In addition to traditional skills such as literacy and numeracy, digital skills have long since become one of the key areas of expertise for the 21st century. 55% of women entrepreneurs say that improving their technical expertise is a priority. However, nearly one billion girls worldwide (65% of all girls and young women under the age of 24) do not possess these skills, that are essential to participate in the world of work in the future. Some players have already positioned themselves on this issue. This is the case, for example, of the Ghana Code Club[4] that, with its “Code on Wheels” project, will organize a mobile coding workshop for girls and women aged 12-24 in different regions of the country. The workshops provide participants with a fun and practical introduction to computer thinking and technical skills.

 

… in favor of the economic and social emancipation of women.

These economic opportunities then play a central role in social relations and enable women to assert themselves as members of the economic society, which is a first step towards empowerment and emancipation.

Giving more women access to economic opportunities, entrepreneurship, free consumption and the chance of being an integral part of economic life not only significantly reduces gender inequalities, but also transforms society and the economy as a whole. Indeed, gender inequality hinders economic and social development. It is estimated to cost sub-Saharan Africa an average of US$95 billion a year, peaking at US$105 billion in 2014 – or 6% of the region’s GDP –[5] which undermines the continent’s efforts for inclusive human development and economic growth.

 

Access to quality education, especially for girls, is thus essential to combat the cycle of poverty and to ensure a more inclusive society with equal opportunities for all.

 


Resources

[1] Rapport mondial de suivi sur l’éducation 2019: Migration, déplacement et éducation: bâtir des ponts, pas des murs, UNESCO, 2019

[2] The power of parity: Advancing women’s equality in Africa, McKinsey Global Institute, November 2019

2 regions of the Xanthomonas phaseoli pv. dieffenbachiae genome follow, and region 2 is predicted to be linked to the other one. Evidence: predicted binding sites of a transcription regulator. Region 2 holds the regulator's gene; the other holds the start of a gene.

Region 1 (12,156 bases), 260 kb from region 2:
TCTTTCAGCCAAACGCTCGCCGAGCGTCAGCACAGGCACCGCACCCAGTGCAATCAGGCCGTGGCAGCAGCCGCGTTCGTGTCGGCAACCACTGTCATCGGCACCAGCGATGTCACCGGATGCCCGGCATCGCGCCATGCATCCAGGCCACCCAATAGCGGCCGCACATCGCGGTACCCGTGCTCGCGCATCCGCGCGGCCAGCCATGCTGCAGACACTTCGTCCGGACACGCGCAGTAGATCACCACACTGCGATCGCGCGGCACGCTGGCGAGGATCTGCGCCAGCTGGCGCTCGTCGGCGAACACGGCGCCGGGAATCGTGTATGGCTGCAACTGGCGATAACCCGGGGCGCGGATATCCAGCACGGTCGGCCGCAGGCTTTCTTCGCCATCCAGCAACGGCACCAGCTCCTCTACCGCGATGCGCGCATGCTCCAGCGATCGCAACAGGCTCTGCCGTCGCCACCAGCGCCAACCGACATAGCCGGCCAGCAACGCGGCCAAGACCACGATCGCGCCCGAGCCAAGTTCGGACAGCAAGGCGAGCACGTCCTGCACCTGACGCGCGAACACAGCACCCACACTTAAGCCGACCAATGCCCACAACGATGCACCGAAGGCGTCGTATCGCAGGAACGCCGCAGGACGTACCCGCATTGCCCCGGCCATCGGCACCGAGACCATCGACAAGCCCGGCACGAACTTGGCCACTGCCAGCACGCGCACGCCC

[3] Is the gender gap narrowing in science and engineering, Unesco, 2015

[4] Pour en savoir plus sur le Ghana Code Club

[5] Rapport sur le développement humain en Afrique 2016 : Accélérer les progrès en faveur de l’égalité des genres et de l’autonomisation des femmes en Afrique, PNUD, 2016

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African schools: facing the covid-19 crisis

The management of the Covid-19 pandemic is disrupting global education. The closure of schools and universities across 184 countries have sent home 1.5 billion students, representing more than 90% of…

The management of the Covid-19 pandemic is disrupting global education. The closure of schools and universities across 184 countries have sent home 1.5 billion students, representing more than 90% of the world’s students [1].

Since mid-March, a large proportion of African schools and universities have closed their doors. However, these closures do not mean that teaching activities have come to a complete cessation. Whether public, private or supported by associations, all institutions are trying to do their best to provide transitional solutions so that pupils can continue their schooling and so that the precious learning time is not lost for good.

The group Investisseurs & Partenaires, which supports some fifteen companies in the education sector, can testify the strong resilience and innovative spirit of these actors. From nurseries to high schools and training centers, these companies are showing that they can adapt their business during a crisis that is hitting them hard. This article is largely based on I&P’s portfolio, but also includes some other noteworthy initiatives.